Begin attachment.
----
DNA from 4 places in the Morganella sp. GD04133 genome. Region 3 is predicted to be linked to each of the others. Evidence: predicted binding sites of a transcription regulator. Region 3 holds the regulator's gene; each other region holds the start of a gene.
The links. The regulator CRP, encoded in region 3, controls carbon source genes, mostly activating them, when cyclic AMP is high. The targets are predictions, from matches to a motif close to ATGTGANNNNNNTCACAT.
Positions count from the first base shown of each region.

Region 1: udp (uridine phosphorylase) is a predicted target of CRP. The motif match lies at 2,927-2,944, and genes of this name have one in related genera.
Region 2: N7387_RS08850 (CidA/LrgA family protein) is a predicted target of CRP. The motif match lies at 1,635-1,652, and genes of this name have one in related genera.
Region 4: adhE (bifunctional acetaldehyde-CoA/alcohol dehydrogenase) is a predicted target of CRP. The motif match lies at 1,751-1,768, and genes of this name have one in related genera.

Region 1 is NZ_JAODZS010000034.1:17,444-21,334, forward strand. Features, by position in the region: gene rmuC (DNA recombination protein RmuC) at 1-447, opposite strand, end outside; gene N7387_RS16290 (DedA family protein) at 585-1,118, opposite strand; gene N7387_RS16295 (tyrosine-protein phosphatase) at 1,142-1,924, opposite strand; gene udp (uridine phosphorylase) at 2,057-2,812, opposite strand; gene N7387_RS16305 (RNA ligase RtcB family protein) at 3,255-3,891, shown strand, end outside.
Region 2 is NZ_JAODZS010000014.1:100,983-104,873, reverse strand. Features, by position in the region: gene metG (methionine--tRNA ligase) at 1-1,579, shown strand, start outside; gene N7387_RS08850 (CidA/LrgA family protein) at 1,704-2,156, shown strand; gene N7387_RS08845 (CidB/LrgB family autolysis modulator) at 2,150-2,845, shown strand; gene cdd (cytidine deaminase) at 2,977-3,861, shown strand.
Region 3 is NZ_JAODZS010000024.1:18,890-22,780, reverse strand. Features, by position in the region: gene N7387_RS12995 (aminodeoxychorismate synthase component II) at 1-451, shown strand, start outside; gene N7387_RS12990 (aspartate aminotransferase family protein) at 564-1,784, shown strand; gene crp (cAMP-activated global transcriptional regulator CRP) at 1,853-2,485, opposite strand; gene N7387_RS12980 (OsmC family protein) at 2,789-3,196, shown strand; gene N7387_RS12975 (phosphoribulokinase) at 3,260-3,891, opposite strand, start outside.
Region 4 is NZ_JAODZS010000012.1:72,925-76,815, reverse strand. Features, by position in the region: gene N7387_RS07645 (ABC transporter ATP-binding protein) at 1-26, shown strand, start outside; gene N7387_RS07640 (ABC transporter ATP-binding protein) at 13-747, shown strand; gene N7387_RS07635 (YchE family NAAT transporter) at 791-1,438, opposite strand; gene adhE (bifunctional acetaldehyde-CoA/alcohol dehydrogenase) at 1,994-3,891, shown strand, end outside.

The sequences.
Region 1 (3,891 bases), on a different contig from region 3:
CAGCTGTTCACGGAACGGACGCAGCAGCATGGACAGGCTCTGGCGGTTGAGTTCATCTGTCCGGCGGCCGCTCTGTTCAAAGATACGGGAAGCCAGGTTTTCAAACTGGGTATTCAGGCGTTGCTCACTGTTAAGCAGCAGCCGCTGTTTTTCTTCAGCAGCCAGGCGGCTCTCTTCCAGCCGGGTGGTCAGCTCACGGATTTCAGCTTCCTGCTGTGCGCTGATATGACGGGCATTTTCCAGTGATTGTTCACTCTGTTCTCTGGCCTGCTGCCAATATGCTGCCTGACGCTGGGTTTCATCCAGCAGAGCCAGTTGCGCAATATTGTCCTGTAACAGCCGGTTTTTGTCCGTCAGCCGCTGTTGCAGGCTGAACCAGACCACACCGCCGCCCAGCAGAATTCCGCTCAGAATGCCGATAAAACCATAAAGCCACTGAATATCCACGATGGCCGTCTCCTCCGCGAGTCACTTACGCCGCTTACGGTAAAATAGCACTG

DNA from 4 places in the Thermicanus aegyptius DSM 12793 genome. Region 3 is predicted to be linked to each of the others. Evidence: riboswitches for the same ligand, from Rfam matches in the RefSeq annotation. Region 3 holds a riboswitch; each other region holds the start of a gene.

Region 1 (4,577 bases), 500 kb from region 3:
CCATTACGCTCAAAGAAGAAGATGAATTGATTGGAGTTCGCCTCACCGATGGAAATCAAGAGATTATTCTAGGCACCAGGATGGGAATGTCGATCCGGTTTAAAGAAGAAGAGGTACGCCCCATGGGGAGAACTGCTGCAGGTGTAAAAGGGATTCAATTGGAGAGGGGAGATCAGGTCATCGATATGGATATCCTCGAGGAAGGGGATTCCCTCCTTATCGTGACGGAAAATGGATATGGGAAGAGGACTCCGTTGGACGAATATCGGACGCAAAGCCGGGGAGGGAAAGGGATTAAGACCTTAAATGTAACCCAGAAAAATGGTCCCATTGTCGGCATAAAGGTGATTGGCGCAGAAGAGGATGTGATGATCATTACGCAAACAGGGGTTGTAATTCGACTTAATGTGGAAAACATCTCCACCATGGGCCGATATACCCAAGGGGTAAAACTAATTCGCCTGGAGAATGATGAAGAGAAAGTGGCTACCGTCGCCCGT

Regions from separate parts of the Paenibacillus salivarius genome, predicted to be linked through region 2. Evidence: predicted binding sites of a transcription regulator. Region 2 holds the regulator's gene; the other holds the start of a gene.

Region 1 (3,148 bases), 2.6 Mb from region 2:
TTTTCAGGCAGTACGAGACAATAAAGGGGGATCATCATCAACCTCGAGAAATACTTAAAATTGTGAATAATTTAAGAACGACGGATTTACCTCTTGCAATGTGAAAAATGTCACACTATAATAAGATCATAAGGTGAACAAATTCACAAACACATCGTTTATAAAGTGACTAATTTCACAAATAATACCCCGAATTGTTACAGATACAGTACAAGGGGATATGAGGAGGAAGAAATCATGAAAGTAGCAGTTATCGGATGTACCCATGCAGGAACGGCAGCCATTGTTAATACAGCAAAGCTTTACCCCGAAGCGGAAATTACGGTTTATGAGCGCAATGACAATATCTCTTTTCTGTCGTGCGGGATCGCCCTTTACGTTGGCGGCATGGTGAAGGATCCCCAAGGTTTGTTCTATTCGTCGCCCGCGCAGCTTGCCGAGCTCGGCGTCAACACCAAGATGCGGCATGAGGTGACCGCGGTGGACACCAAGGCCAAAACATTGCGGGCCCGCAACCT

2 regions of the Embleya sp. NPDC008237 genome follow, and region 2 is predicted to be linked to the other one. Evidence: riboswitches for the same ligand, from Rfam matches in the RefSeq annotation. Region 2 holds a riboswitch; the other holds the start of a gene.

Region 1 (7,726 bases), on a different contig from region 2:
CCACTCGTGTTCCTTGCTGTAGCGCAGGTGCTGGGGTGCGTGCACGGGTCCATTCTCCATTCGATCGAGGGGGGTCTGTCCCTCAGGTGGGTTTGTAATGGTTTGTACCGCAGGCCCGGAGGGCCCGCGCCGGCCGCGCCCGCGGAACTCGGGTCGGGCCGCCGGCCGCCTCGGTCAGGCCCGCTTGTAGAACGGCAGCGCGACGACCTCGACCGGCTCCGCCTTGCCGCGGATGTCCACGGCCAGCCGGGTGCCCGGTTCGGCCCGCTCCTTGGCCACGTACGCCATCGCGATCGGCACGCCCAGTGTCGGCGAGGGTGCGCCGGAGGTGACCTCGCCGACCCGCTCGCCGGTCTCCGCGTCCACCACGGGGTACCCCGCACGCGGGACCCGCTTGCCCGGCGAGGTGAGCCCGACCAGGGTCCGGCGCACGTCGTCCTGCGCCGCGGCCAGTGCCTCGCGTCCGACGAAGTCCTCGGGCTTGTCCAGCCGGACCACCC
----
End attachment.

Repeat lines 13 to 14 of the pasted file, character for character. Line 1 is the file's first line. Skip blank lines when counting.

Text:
CAGCTGTTCACGGAACGGACGCAGCAGCATGGACAGGCTCTGGCGGTTGAGTTCATCTGTCCGGCGGCCGCTCTGTTCAAAGATACGGGAAGCCAGGTTTTCAAACTGGGTATTCAGGCGTTGCTCACTGTTAAGCAGCAGCCGCTGTTTTTCTTCAGCAGCCAGGCGGCTCTCTTCCAGCCGGGTGGTCAGCTCACGGATTTCAGCTTCCTGCTGTGCGCTGATATGACGGGCATTTTCCAGTGATTGTTCACTCTGTTCTCTGGCCTGCTGCCAATATGCTGCCTGACGCTGGGTTTCATCCAGCAGAGCCAGTTGCGCAATATTGTCCTGTAACAGCCGGTTTTTGTCCGTCAGCCGCTGTTGCAGGCTGAACCAGACCACACCGCCGCCCAGCAGAATTCCGCTCAGAATGCCGATAAAACCATAAAGCCACTGAATATCCACGATGGCCGTCTCCTCCGCGAGTCACTTACGCCGCTTACGGTAAAATAGCACTG

DNA from 4 places in the Thermicanus aegyptius DSM 12793 genome. Region 3 is predicted to be linked to each of the others. Evidence: riboswitches for the same ligand, from Rfam matches in the RefSeq annotation. Region 3 holds a riboswitch; each other region holds the start of a gene.